Nicole Jonas operates Red Granite Farm with her young family in Boone, Iowa. “We have 2.5 acres of produce, 150 laying hens, and 200 varieties of perennials all locally grown which we sell at the North Grand Farmers Market in Ames, on our farm on Fridays or through special events we hold through the year,” Jonas explained.
As self-described owner, laborer and “chief of everything”, Jonas runs the business with help from her husband, who is a horticultural researcher. On occasion they hire a few college students to help out. Jonas likes the size the business is now. She and her husband strive to produce about all they can on the land they have while maximizing the best use of her time without needing much outside help.
That’s where Annie’s Project comes in. Whether farm women are working day-to-day in the farm business or contributing through other roles on or off the farm, Annie’s Project fosters decision-making skills. The mission of Annie’s Project is to empower farm women to be better business partners through networks and by managing and organizing critical information.
Annie’s Project, an agricultural business risk management education program for women, has successfully reached more than 8,000 farmers and ranchers in 30 states. Annie’s Project teaches women to better manage financial, human resources, legal, marketing and production risks on the farm.
“The best part for me was the jump start on the business plan. I always meant to write one, but never started on it,” Jonas said. “In other classes in the past we were strongly encouraged to write one, but never forced,” she added with a laugh. Before taking Annie’s Project she felt like her business was really just a sideline business. “Taking Annie’s Project helped me get things lined up, focused, and turned around. It made me realize things I needed to be doing or be doing better on Red Granite Farm and helped me focus on it as a real business.”
Jonas knows the importance of continuing to add value to her farm business. Red Granite Farm has planned five special event weekends this year on the last weekends of April, May and June and the first weekends of September and October. During these weekends she has perennials for sale. The Homeshed, a vintage home décor and gardening store run by Katie Olthoff (also an Annie’s Project graduate), is open on these weekends, as well. The shared marketing and customers helps them both. In addition, throughout the year Jonas hosts garden walks, a potting party right before Mother’s Day, and garden club visits. She also finds that giving library talks provides good and free advertisement for her business.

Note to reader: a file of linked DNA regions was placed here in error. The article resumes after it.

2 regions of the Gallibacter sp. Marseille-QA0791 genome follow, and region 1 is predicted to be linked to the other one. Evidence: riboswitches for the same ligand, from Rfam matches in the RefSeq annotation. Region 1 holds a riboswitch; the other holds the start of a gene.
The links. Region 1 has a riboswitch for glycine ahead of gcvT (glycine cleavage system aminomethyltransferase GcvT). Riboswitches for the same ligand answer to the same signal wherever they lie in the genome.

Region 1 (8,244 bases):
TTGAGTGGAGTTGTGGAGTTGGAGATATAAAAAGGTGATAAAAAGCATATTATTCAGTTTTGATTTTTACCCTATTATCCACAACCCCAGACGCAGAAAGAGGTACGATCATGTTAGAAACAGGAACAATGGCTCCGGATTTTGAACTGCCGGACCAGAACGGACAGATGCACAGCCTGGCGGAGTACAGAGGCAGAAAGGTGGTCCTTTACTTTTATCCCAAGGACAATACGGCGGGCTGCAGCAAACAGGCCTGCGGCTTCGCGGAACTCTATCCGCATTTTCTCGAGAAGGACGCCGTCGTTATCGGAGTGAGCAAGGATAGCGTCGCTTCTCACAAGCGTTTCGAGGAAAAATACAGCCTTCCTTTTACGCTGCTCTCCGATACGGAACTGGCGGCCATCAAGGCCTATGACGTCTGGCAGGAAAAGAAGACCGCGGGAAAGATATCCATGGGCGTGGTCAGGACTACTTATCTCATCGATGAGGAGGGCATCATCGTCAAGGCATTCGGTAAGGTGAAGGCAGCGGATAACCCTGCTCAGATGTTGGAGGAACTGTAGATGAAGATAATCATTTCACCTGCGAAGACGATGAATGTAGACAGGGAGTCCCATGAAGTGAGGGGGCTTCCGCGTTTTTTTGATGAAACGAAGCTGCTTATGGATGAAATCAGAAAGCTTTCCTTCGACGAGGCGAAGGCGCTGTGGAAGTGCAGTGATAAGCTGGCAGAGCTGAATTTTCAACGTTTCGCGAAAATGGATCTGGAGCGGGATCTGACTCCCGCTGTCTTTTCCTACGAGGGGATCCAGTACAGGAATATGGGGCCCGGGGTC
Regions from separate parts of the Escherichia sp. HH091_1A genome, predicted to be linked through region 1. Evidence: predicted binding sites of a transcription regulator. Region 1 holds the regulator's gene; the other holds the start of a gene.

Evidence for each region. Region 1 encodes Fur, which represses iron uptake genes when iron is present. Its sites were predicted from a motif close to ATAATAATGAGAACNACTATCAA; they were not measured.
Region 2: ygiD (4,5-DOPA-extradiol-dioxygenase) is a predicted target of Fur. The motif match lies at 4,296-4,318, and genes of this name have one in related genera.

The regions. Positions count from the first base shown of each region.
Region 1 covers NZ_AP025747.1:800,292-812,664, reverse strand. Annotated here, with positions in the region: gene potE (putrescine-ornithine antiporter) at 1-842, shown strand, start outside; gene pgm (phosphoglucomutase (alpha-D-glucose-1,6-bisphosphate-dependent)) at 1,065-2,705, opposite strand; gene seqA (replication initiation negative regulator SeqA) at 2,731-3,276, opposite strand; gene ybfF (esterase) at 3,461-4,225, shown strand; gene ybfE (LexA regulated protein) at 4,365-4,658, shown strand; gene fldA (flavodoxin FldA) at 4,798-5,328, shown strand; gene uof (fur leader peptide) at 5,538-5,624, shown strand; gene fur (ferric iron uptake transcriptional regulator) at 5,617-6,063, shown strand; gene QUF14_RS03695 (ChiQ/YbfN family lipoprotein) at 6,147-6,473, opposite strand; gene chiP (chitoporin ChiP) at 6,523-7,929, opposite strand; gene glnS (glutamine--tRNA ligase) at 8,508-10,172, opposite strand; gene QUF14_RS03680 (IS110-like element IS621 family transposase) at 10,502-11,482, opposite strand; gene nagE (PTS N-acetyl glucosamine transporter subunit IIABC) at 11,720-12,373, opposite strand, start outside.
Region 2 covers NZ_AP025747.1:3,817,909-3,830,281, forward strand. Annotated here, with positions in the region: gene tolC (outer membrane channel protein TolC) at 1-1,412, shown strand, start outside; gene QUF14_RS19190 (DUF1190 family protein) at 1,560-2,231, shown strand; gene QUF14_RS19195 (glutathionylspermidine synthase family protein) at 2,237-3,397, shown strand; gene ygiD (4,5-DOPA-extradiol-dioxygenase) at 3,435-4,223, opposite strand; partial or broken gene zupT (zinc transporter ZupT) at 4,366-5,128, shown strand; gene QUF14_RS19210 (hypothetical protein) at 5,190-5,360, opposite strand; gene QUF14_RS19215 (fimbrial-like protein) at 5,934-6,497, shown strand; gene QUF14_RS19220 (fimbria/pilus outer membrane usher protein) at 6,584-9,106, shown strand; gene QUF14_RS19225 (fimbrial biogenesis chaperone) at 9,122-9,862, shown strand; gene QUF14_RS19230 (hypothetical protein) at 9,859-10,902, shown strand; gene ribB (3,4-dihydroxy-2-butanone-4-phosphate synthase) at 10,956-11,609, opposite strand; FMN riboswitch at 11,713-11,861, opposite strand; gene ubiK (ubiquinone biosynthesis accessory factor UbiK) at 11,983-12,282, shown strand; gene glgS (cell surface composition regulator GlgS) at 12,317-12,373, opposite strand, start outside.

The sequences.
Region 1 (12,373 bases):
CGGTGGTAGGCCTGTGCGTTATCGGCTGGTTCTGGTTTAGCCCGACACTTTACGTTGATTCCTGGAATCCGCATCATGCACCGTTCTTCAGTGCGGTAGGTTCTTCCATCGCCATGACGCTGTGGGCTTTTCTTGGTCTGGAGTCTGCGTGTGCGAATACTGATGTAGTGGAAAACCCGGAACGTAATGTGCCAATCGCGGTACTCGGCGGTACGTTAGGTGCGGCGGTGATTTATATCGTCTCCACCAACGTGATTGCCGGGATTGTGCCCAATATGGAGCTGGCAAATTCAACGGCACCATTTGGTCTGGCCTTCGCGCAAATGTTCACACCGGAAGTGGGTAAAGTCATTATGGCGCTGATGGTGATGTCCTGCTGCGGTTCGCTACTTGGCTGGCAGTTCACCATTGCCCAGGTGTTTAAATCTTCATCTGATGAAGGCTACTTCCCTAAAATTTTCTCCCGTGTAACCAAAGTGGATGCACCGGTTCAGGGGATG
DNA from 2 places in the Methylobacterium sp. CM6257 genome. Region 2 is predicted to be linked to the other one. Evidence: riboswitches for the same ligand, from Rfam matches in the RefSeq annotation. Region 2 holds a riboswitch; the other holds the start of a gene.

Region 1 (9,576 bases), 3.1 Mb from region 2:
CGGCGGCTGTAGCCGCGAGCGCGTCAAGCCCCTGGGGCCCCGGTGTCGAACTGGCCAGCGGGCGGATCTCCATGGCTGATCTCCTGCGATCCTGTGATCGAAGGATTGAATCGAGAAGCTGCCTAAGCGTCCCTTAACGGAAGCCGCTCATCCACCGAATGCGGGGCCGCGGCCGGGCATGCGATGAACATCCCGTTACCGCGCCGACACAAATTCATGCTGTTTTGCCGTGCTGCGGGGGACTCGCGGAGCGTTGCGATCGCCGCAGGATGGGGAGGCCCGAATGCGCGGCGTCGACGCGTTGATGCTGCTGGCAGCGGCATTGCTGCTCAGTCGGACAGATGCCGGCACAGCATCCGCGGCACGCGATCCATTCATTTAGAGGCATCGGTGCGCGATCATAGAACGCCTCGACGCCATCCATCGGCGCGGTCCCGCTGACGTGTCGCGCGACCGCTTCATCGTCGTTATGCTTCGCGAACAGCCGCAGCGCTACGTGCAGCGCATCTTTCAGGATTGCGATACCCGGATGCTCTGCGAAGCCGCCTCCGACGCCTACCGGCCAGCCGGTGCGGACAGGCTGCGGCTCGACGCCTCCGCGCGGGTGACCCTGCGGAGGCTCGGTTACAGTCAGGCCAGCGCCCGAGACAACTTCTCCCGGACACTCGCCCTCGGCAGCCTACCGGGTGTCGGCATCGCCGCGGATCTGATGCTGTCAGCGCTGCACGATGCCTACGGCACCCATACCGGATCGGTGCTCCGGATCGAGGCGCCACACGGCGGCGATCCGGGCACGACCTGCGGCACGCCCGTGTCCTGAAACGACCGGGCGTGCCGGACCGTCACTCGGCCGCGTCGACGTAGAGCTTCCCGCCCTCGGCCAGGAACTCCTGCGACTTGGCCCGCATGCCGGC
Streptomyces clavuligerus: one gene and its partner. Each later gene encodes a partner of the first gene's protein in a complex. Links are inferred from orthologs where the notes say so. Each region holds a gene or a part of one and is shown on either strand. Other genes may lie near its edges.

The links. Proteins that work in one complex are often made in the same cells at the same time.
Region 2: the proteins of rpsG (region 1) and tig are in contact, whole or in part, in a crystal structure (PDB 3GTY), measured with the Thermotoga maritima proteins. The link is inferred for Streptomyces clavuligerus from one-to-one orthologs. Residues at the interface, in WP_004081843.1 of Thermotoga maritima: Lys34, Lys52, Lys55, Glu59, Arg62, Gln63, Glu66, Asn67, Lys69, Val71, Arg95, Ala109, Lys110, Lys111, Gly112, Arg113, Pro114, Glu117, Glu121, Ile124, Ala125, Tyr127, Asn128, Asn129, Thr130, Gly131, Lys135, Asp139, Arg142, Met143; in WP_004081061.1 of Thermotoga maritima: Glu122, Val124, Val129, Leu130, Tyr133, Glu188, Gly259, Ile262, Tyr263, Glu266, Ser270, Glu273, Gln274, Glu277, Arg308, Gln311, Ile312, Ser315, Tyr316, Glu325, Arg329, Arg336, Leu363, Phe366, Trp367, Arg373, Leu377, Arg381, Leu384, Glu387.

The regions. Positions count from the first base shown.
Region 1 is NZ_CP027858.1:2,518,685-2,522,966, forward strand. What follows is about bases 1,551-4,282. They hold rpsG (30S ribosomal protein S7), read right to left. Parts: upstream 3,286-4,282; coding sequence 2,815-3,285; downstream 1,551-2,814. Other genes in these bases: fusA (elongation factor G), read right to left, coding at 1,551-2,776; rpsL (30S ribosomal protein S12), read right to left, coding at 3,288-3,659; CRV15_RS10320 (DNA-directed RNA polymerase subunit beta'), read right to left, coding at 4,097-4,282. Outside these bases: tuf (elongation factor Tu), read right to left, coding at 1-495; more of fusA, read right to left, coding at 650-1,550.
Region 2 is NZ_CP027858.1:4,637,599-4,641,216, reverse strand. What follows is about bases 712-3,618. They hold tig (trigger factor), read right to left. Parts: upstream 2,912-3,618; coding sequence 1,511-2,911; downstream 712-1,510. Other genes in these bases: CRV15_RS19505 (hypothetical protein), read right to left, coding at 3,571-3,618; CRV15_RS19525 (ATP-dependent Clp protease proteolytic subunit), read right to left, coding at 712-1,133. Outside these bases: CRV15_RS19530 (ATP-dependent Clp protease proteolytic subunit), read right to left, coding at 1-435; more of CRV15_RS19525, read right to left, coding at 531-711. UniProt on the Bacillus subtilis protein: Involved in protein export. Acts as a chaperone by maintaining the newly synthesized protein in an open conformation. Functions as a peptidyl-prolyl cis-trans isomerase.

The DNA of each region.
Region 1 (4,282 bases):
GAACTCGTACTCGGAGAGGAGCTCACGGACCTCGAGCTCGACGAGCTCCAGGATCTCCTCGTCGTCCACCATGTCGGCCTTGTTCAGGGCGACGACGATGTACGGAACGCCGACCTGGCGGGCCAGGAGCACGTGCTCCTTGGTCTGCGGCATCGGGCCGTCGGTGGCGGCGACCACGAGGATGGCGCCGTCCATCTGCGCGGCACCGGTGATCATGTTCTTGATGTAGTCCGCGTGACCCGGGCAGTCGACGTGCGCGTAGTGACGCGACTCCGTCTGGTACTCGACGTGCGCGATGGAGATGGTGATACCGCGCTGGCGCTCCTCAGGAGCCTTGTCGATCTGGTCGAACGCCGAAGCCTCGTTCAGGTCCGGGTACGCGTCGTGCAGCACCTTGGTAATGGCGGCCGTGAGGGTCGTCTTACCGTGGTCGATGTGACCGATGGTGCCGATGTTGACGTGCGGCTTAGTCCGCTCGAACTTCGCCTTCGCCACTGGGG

Annie’s Project educators also understand the necessity of growing and diversifying small, niche, beginning and value added agricultural businesses. “With the growth and emphasis on local foods, more people are interested in pursuing this segment of agricultural production,” said Marsha Laux, Annie’s Project state coordinator and program coordinator with Iowa State University Extension’s Value Added Agriculture Program. “This requires careful planning and using the right tools and strategies.”
Now another central Iowa value added agriculture course is coming to Ames this March. This special value added agriculture Annie’s Project course takes place in four, six-hour sessions. Course curriculum covers five areas of agricultural risk: financial, human resources, legal, marketing and production. Women will learn more about:
• Financial ratios, balance sheets, budgeting, enterprise analysis and business planning.
• Human resource management, communication styles, and farm family insurance needs.
• Legal issues, estate laws, property title, and employee requirements.
• Marketing plans, access to market information, and direct marketing methods.
• Production tools, farmland leasing, USDA programs and niche production protocols.
“By bringing local professionals into the classroom, women considering or involved in adding value to their on-farm production will develop new networks and be able to utilize new resources to grow their businesses,” said Margaret Smith, Annie’s Project educator and ISU Extension Value Added Agriculture Program Specialist. Besides presentations, there will be in-class activities and discussions based on participant questions, as well as follow-up activities to complete at home.
The Women Food and Ag Network is partnering with Iowa State University Extension and Outreach, Farm Credit Services of America and the United States Department of Agriculture to offer this course. The class will be taught over four weeks on Fridays, from 9:30 a.m. to 3:30 p.m. March 7, 14, 21, and 28, at the Des Moines Area Community College – Hunziker Center, 1420 S. Bell Ave. in Ames, IA. The registration cost is $75.00 and includes course materials and lunch each session.
Those interested in the Value Added Agriculture Annie’s Project course can find more information and register online at www.aep.iastate.edu/annie, or contact Lani McKinney at the Value Added Agriculture office at 515-294-9483, or firstname.lastname@example.org.
“The Value Added Agriculture Annie’s Project course I took was especially nice because of its focus on small niche farms. It wasn’t just focused on corn, soybeans, pigs and cows. The other people taking the class were in the same situation I was so we could share with each other,” says Jonas.
The course is part of the Women, Food and Agriculture Network “Harvesting Our Potential” program. Funding is provided by the Beginning Farmer and Rancher Development Program of the National Institute of Food and Agriculture, USDA, Grant # 2012-49400-19573. It is also part of the Iowa State University Extension and Outreach USDA Risk Management Agency Community Partnership Grant # RMA-RPG05162.